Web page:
What is domestic violence?
What actions are considered domestic and family violence or abuse?
Domestic and family violence is more than physical abuse. People who choose to use violence in relationships use many different tactics to gain power and control over another person, through fear. These can include, but are not limited to: Financial/Economic abuse, Verbal abuse, Psychological / Emotional abuse, as well as Digital / Technological abuse, Spiritual/Cultural abuse, Social Isolation abuse, Stalking, Sexual abuse, Damage to Personal Property.
What type of relationships does domestic violence happen within?
Any intimate partner relationships, examples include a woman being abused by a male, or a male being abused by a woman. This could be a current or previous partner, or an uncle to a cousin, or a close family friend to a family member. Domestic and family violence can happen in any relationship. It is not exclusive to heterosexual relationships, it also occur within same-sex couples and other intimate relationships within the LGBTIQ+ community.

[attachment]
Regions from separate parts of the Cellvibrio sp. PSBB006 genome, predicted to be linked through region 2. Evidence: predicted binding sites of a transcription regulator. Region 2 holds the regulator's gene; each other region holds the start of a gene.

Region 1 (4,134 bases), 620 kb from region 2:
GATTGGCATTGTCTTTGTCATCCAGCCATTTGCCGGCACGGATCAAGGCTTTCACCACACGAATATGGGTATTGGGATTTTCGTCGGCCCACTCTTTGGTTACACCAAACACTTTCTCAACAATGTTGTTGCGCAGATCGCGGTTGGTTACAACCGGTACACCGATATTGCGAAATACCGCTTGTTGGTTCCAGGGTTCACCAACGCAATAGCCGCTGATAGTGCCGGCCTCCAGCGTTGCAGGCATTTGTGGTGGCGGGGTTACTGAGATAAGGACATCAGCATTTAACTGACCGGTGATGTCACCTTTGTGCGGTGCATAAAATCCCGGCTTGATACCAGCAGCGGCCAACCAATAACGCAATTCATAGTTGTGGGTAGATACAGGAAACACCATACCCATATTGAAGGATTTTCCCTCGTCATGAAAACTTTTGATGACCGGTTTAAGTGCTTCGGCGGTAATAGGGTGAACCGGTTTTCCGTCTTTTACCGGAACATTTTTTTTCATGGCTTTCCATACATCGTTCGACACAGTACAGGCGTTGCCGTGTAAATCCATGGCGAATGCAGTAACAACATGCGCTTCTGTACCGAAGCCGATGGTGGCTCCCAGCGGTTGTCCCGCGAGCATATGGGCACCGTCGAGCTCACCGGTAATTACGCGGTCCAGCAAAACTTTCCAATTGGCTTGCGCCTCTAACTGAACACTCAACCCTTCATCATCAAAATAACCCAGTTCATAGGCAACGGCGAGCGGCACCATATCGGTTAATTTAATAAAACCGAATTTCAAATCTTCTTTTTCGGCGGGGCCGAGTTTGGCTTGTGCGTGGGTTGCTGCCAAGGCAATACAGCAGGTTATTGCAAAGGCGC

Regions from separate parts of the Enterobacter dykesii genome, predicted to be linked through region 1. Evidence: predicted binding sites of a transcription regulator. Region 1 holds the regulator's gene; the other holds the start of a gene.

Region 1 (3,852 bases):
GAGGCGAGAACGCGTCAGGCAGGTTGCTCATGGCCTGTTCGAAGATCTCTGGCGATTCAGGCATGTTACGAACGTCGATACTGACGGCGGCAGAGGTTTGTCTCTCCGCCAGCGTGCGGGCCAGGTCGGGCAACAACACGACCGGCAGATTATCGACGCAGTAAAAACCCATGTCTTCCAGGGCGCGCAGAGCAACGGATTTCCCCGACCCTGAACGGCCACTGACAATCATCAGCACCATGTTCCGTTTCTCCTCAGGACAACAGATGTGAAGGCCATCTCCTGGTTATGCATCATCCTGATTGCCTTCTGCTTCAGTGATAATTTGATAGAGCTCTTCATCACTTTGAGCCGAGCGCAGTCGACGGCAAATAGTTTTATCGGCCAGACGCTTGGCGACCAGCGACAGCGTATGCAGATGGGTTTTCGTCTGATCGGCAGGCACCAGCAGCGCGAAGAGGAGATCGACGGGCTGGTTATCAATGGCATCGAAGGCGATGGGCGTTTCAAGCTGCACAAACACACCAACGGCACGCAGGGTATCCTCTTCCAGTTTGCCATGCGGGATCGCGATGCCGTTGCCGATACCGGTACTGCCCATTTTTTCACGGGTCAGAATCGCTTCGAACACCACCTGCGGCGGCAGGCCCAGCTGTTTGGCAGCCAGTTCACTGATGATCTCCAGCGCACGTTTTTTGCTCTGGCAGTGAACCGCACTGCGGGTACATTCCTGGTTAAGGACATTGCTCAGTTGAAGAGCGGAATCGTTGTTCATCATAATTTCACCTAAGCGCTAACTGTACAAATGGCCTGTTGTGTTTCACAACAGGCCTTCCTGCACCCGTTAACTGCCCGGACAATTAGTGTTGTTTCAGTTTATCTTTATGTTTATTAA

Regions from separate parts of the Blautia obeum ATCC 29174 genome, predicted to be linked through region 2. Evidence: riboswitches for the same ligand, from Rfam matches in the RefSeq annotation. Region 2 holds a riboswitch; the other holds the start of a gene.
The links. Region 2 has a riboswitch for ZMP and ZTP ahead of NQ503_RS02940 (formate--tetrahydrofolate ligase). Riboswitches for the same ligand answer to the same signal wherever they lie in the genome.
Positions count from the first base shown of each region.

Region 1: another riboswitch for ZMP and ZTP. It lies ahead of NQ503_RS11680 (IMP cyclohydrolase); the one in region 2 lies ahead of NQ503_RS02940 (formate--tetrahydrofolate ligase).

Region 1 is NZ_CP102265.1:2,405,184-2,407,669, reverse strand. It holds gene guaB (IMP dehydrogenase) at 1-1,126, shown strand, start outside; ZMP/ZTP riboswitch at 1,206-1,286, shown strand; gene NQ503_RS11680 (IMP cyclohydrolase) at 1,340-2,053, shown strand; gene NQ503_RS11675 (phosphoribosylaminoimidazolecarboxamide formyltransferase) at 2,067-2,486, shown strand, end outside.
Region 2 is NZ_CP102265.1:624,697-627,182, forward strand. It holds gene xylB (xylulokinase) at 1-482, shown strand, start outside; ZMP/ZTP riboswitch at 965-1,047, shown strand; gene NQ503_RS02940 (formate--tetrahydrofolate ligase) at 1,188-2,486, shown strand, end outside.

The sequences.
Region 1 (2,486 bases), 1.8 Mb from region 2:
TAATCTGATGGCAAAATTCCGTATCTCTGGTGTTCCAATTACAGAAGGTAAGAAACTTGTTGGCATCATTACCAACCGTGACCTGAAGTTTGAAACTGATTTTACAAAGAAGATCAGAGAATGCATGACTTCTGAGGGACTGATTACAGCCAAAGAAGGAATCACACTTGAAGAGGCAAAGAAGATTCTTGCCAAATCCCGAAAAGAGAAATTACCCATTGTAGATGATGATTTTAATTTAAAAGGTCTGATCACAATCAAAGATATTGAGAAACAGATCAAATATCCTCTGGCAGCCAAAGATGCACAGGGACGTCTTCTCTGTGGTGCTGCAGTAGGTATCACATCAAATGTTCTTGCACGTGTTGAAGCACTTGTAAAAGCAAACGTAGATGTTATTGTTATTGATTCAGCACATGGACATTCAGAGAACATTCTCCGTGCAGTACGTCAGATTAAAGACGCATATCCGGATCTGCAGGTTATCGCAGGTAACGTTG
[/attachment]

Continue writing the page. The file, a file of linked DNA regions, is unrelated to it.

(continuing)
People in intimate relationships disagree about things from time to time. These disagreements are a normal part of a healthy relationship. In a healthy relationship, both parties in an intimate relationship should be able to voice their different points of view or concerns and feel comfortable discussing them with their partner. In a healthy relationship both parties treat each other with respect, as equals and compromise so they can find a solution they are both happy with. In an unhealthy relationship, where domestic and family violence is occurring the situation is very different. In an unhealthy relationship, one person in the relationship uses abuse and/or violence to control the other person through fear. As a result, the person feeling controlled may feel threatened and too frightened to argue back, or too scared to disagree or express their opinion.
Types of domestic and family abuse
The below outline domestic and family violence behaviours:
Financial / Economic Abuse
Financial abuse (also known as economic abuse) includes refusing you access to money, especially where the money is legally due to you. For example your wages or an inheritance. It also includes accumulating debt in your name, or preventing you from seeking or keeping employment. More
Verbal abuse can include constant put-downs, insults, ridicule, name calling, yelling, humiliation in public or in private, as well as insults around sexuality, body image, intelligence or parenting skills.